for the Twelve Dancing Princesses fairy tale are below. Sources have been cited in parenthetical
references, but I have not linked them directly to their full citations
which appear on the Twelve Dancing Princesses Bibliography page. I have provided links back to the Annotated
Twelve Dancing Princesses to facilitate referencing between the notes and the tale.
I have included the Grimms' notes to the tale as translated by Margaret Hunt followed by SurLaLune's textual annotations.
The Grimms' Notes For the Tale
From Münster. The incident of the soldier fastening a sponge beneath his chin into which he lets the sleeping-drink run down, is taken from another story from Paderborn, which has also the following variations. There are only three princesses whose shoes are every morning found in holes. Whosover can discover the cause of this, is to have the youngest to wife, but if he is not able to find it out, must lose his life. Twelve have been hanged already, when the soldier presents himself as the thirteenth. At night he steals through the secret passage after them (he has not yet got the cloak which makes him invisible). The three maidens walk till they come to a lake where three tall giants are standing, each of whom takes one of the maidens on his back, and carries her through the lake to a castle of copper. The soldier is not able to follow them, but he perceives a lion and a fox with a cloak and a pair of boots, which have the property of carrying any one who wears them whithersoever he wishes to be. The two are quarrelling as to which of them shall have the magic possessions, on which he says, "Go thirty paces away from me, and then begin to run, and the one who is first here again shall have them." They are hardly gone before he puts on the boots, throws the cloak around himself, and wishes to be with the three princesses. Without being seen he seats himself by the eldest, and eats everything just as she is putting it into her mouth. After they have eaten, the dance begins, and they dance until their shoes are in holes, and then the giants carry them back again across the lake. He wishes himself in his bed so that they may seem to find him fast asleep. On the second night all happens just the same, only the castle is silver, and the soldier sits down beside the second; on the third night, the castle is golden, and he sits by the third, his promised bride. On the third day, the soldier discloses all these things to the King, and receives the youngest of the sisters in marriage, and after the King's death inherits the kingdom. A third story from Hesse contains much that is characteristic. A King's daughter dances twelve pairs of shoes into holes every night, and every morning a shoemaker has to come and measure her for twelve pairs of new ones, which are sent to her at night; and in order to do this, he has to keep twelve apprentices. No one knows how the shoes are worn into holes at night, but one evening, when the youngest apprentice is taking the shoes to her and the maiden happens not to be in her apartment, he thinks, "I will discover how the shoes are worn out," and gets under her bed. At eleven o'clock at night, the trap-door opens, and eleven princesses come up who kiss each other, put on the new shoes, and then descend together. The apprentice, who can make himself invisible, follows; they come to a lake where a boatman takes them into his boat. He complains that it is heavier than usual. The twelve maidens say, "Oh, indeed we have brought nothing with us: no handkerchief and no little parcel." They land, and go into twelve different gardens, one of which belongs to each of them, and there they pluck the most beautiful flowers, with which they adorn themselves. And now they go to a castle where twelve princes receive them, and dance with them; all are merry but one princess, who is melancholy (it seems as if she had seen the handsome apprentice and had fallen in love with him). They go home again, because their shoes are worn out. When they are once more up above, they throw the shoes out of the window, where a whole heap of shoes are already lying. The apprentice steals away, and next morning his master goes to measure the princess for new ones, but she is still in bed, and bids him come later. When he returns, she says she will have no more shoes; she only requires one pair, and he is to send them to her by his youngest apprentice. The latter, however, says, "I will not go; it is the turn of the eldest." The eldest dresses himself smartly and goes, but she will not have him; but will have the youngest. Again he says, "I will not go until it is my turn." So the second goes, and the third, and all of them one after the other until she has sent away the eleventh as well. Then the youngest says, "If I am to go, I will go just as I am, and will put on no better clothes." When he gets there, she throws her arms round his neck, and says, "Thou hast delivered me from the eleven who have had me in their power, and have so tormented me; I love thee with all my heart, and thou shalt be my husband." Compare the note to The Golden Mountain (No. 92) for the dispute about the magic possessions. For failure in the performance of the appointed tasks being followed by the punishment of death, see The Riddle (No. 22) and The Six Servants (No. 134). This story is also known in Poland (see further on). In Hungarian, see Stier, p. 51.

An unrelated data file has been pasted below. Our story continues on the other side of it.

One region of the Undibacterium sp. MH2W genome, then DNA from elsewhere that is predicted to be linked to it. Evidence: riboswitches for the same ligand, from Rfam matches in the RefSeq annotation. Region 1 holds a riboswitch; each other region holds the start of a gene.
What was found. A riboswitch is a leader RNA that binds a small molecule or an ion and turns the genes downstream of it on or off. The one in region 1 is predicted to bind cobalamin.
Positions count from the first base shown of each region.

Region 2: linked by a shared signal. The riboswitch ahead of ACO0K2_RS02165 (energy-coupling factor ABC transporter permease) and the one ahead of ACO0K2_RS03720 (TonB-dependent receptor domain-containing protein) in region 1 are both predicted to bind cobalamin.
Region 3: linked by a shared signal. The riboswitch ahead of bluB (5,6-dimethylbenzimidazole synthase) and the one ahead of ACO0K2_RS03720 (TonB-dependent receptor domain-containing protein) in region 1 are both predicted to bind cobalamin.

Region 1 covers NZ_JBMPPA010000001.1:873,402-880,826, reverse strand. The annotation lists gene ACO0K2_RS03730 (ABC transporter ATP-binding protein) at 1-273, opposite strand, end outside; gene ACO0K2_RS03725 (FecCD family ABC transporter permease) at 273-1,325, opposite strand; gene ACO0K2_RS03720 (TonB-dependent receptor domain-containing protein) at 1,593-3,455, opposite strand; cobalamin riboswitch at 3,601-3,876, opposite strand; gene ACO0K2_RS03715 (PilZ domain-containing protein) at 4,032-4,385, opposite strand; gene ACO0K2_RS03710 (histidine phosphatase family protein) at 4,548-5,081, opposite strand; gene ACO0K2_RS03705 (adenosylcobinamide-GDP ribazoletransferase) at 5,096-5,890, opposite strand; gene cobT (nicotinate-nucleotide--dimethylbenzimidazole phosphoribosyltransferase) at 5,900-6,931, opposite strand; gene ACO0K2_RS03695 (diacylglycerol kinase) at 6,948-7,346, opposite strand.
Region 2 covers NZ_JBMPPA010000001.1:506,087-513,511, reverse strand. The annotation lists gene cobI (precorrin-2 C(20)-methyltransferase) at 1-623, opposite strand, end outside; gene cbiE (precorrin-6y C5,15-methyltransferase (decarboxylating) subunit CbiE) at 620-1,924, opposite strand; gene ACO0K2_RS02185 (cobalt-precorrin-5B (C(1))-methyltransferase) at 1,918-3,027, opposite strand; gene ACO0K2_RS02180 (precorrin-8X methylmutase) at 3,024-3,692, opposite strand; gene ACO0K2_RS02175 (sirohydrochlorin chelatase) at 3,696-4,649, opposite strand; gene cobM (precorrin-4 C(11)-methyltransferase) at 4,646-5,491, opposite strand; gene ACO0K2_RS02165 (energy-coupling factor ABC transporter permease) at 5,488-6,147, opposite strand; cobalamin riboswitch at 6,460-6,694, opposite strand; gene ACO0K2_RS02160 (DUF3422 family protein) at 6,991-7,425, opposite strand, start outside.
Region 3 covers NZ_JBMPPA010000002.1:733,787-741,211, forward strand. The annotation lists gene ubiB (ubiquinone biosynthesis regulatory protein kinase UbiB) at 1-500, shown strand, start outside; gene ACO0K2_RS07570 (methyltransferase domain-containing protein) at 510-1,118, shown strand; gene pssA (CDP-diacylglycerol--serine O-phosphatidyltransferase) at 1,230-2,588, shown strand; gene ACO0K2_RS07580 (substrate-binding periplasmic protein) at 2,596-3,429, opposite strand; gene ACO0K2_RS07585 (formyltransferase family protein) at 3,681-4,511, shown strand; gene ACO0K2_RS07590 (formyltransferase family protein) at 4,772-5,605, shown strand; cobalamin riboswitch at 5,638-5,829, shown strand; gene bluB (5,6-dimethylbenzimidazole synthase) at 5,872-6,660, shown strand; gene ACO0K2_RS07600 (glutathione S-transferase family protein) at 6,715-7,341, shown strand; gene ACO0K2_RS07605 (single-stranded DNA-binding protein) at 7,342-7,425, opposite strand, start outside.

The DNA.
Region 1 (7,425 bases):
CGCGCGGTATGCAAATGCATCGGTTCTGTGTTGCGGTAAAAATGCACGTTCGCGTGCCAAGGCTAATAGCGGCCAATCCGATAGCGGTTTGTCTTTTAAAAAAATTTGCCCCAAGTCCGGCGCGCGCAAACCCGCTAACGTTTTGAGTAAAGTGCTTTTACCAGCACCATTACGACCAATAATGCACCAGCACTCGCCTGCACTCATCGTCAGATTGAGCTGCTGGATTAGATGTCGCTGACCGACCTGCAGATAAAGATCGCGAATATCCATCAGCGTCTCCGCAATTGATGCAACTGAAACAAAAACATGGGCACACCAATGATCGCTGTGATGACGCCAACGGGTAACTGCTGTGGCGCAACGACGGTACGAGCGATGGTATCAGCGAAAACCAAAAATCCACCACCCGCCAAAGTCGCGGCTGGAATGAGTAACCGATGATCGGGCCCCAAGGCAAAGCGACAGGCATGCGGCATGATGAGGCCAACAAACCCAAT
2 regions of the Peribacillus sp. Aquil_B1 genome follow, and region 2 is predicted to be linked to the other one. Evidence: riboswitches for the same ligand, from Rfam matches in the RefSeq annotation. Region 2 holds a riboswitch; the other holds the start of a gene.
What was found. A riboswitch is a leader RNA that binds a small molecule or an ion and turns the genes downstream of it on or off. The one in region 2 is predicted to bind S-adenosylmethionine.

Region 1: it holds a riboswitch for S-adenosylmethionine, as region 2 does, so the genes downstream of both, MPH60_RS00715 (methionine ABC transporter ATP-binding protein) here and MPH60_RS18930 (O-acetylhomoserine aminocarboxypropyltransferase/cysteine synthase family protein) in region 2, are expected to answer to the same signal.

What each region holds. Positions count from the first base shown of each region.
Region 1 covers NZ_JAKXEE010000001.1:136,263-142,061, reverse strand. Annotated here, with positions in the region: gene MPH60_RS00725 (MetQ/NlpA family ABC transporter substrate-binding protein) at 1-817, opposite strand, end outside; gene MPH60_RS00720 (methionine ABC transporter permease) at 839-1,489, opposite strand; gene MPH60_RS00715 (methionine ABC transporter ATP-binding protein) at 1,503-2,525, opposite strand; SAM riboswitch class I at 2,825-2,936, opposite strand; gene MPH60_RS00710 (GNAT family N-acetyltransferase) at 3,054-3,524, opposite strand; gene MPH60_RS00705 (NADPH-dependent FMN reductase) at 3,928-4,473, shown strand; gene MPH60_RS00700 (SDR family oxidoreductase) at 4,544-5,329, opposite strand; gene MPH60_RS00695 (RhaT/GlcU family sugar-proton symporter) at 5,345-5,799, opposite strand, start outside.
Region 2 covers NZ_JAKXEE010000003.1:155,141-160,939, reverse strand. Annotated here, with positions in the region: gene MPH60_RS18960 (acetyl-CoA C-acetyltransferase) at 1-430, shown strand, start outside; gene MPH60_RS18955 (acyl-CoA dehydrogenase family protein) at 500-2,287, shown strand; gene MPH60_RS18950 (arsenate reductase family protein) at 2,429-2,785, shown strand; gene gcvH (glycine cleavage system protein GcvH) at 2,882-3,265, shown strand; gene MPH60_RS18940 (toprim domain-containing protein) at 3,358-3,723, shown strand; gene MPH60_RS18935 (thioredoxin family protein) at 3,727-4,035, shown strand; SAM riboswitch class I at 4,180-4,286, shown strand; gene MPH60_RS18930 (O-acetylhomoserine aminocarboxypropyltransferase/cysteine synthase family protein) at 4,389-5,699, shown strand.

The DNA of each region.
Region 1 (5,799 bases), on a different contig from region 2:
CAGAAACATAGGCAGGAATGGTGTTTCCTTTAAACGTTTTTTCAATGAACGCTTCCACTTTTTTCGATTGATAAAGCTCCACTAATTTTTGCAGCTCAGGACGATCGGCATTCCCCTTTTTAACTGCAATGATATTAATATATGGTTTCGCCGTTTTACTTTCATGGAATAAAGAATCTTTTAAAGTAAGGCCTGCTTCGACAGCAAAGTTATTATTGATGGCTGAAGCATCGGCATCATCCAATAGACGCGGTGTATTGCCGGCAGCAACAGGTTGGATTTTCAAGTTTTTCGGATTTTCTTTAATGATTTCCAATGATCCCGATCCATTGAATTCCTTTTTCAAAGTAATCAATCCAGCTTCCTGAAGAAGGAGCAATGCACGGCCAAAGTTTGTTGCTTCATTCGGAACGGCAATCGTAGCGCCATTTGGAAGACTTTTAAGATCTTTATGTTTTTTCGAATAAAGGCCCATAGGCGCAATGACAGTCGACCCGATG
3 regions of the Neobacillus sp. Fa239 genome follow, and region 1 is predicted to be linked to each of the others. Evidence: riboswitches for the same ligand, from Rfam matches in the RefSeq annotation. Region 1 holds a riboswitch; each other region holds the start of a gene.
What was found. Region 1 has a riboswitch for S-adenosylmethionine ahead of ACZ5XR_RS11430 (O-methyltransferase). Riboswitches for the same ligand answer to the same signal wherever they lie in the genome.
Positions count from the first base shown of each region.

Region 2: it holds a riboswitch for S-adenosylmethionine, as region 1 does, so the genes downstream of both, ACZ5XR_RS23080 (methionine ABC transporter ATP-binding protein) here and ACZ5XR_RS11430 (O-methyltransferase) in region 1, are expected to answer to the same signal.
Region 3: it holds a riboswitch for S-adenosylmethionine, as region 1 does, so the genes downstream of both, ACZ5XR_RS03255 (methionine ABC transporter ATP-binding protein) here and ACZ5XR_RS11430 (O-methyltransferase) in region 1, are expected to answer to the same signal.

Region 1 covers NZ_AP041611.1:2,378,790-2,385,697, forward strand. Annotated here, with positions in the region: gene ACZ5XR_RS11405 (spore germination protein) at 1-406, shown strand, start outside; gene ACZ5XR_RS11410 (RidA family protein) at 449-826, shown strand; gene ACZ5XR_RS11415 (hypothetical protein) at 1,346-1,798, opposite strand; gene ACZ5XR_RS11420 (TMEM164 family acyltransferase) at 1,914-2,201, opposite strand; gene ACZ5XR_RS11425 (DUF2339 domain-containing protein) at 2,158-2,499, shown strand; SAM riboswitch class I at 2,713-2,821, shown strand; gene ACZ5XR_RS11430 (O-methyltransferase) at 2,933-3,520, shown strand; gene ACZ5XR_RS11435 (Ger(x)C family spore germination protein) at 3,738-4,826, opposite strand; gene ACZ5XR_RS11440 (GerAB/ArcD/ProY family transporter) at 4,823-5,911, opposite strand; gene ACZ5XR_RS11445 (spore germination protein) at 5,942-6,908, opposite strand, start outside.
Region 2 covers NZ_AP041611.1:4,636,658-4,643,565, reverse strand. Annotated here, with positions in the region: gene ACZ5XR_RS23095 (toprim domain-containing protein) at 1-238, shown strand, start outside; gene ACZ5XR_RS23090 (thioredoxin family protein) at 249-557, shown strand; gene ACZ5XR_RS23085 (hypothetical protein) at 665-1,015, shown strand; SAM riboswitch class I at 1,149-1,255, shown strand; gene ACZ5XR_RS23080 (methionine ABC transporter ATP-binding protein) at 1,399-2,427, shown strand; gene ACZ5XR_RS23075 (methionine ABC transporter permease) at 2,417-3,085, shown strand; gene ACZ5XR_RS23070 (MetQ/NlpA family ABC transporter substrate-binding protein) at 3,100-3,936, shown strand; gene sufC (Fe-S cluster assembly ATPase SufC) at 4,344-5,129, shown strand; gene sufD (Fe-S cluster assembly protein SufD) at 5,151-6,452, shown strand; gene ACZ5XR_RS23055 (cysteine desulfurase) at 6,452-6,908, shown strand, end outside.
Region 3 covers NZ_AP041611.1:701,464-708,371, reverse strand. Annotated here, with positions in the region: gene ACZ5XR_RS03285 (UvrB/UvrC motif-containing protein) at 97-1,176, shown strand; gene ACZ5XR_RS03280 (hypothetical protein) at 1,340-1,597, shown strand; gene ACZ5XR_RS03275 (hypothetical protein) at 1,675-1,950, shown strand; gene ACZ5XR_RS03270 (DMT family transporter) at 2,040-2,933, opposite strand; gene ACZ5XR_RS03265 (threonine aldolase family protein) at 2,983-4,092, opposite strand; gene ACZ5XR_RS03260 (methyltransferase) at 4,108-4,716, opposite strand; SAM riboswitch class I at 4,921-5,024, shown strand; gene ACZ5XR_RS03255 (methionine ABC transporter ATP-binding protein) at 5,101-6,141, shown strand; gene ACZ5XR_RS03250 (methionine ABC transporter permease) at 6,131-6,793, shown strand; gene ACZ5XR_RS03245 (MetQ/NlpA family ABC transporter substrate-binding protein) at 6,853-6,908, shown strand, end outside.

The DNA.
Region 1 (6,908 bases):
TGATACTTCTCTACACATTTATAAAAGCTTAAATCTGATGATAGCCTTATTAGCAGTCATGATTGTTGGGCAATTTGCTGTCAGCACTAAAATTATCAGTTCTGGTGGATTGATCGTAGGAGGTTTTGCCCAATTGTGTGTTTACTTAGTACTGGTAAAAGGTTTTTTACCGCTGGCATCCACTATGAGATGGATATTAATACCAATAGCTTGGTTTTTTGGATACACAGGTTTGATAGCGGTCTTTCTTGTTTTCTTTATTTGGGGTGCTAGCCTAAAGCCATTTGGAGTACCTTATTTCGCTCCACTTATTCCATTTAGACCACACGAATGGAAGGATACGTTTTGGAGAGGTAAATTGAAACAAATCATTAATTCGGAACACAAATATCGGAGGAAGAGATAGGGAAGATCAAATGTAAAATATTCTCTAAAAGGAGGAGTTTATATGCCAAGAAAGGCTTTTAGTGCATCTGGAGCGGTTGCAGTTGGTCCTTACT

Grimm, Jacob and Wilhelm. Household Tales. Margaret Hunt, translator. London: George Bell, 1884, 1892. 2 volumes.
1. King: While not always a king, the father is usually royal or a nobleman of some rank in the European versions of the tale (AT 306). In some French versions, he is a duke. See Andrew Lang's The Twelve Dancing Princesses for a considerably more detailed version of the tale.
In a creative modern interpretation, Brothers of the Knight by Debbie Allen, the king is a preacher who forbids his sons to dance. The sons sneak out each night to dance anyway.
2.Twelve daughters: This tale appears in many cultures with varying numbers of princesses. Most often, the tale includes one, three or twelve princesses. Some tales involve one princess who wears out multiple pairs of shoes--sometimes a dozen--in one night. In one Haitian tale, the princess has worn out 500 pairs of shoes, although not in one night. To read about oher versions of the tale, visit the Tales Similar to Twelve Dancing Princesses page. Return to place in story.